Mathematics Stack Exchange is a question and answer site for people studying math at any level and professionals in related fields. Join them; it only takes a minute:

Sign up
Here's how it works:
  1. Anybody can ask a question
  2. Anybody can answer
  3. The best answers are voted up and rise to the top

This could be classified as "homework", but I tried to solve this, made research online, and still failed, so I'll be glad to get some hints.

Let $G$ be a topological group, let $A$ be a compact subset of $G$, and let $B$ be a closed subset of $G$. Prove that $AB$ is closed.

If both $A$ and $B$ are not compact, but closed, this can fail, for example, if we let $A$ be the set of integers and $B$ the set of integer multiples of $\pi$, then both are closed, but $A+B$ is a proper dense subset of $\mathbb R$, so can't be closed. Also if $A$ is compact but $B$ is not closed, this easily fails.


share|cite|improve this question
Using nets you can argue as follows: Suppose $a_ib_i \to g \in G$ with $a_i \in A$ and $b_i \in B$. Since $A$ is compact, there is a convergent subnet $a_j \to a \in A$, now ... – martini Oct 12 '11 at 12:04
A completely fleshed out version of martini's argument can be found in Theorem (4.4) of Hewitt-Ross, Abstract Harmonic Analysis, I,, which is a good source for such generalities on topological groups (and many other things). – t.b. Oct 12 '11 at 12:49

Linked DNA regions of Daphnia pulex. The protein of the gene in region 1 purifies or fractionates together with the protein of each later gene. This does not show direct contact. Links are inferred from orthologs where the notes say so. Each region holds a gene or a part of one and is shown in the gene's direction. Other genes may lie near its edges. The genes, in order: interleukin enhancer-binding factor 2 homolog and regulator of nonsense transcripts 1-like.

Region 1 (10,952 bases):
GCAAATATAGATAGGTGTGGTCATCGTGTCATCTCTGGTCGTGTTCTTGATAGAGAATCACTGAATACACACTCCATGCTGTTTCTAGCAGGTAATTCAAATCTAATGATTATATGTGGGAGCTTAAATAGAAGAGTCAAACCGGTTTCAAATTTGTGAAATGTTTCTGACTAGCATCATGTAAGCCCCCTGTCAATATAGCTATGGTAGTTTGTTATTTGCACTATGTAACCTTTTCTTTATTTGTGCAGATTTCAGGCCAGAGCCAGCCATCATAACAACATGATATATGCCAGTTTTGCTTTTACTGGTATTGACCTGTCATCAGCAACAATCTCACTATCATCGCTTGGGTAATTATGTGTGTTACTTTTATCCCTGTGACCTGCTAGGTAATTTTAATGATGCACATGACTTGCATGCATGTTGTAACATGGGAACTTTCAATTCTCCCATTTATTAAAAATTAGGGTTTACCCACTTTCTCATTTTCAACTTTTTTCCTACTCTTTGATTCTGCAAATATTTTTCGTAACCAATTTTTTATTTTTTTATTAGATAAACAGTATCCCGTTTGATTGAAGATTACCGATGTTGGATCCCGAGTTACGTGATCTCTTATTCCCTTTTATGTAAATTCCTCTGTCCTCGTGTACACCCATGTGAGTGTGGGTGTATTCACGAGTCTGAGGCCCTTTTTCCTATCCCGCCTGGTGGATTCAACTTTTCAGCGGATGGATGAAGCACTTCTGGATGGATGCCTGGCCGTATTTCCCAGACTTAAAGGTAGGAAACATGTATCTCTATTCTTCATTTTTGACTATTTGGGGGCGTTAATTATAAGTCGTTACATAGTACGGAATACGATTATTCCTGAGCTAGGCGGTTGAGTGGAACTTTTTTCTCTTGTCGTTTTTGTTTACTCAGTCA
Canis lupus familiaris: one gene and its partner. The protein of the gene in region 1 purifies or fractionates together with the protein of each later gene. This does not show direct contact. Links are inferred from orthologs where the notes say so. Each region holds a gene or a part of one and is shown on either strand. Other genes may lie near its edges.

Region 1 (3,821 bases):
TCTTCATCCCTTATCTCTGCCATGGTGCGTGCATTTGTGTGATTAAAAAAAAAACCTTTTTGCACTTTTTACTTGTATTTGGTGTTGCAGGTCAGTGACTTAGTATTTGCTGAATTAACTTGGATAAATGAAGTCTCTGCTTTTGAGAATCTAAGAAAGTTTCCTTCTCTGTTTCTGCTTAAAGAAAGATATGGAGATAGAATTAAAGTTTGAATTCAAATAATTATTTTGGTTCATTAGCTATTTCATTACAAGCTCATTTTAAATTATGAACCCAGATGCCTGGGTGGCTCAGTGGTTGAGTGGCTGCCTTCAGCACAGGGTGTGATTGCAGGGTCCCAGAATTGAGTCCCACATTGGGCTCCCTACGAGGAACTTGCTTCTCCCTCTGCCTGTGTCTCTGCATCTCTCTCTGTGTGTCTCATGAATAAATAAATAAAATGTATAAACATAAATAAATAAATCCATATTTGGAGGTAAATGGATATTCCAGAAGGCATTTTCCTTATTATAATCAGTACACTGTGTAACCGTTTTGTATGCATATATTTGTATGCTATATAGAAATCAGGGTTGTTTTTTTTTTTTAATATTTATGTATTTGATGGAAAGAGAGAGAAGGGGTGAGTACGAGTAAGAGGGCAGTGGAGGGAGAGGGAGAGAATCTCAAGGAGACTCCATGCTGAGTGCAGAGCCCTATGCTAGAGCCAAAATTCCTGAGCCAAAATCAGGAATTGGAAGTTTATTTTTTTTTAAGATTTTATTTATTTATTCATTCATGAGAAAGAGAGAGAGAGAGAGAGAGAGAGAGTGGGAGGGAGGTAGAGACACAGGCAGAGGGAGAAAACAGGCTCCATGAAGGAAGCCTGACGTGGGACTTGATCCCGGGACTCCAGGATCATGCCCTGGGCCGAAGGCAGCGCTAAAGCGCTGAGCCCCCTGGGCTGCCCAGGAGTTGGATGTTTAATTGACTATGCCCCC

Let ‎$ x‎\in G‎\setminus BA‎ $‎. Then $B^{-1} x ‎\cap A =\emptyset$, and $B^{-1} x$ is closed. since $A$ is compact there exists a neighborhood $U$ of $e$ such that $$B^{-1} xU\cap AU=\emptyset. ^{*}$$ But this implies that $xUU^{-1} \cap BA=\emptyset$.Hence, $xUU^{-1}$ beinh a neighborhood of $x$ not meeting $BA$, it follows that $BA$ is closed, since $x$ is arbitary.

Similarly, $AB$ is closed.

*. Let $B$ be a closed subset and $A$ a compact subset of a topological group $G$ such that $A\cap B=\emptyset.$ Then there exists a neighborhood $U$ of $e$ such that:

  1. $AU\cap BU=\emptyset$

  2. $UA\cap UB=\emptyset.$

share|cite|improve this answer
How to prove *, I don't think it is obvious. – Xiang Yu Mar 23 '15 at 14:56

Your Answer


By posting your answer, you agree to the privacy policy and terms of service.

Not the answer you're looking for? Browse other questions tagged or ask your own question.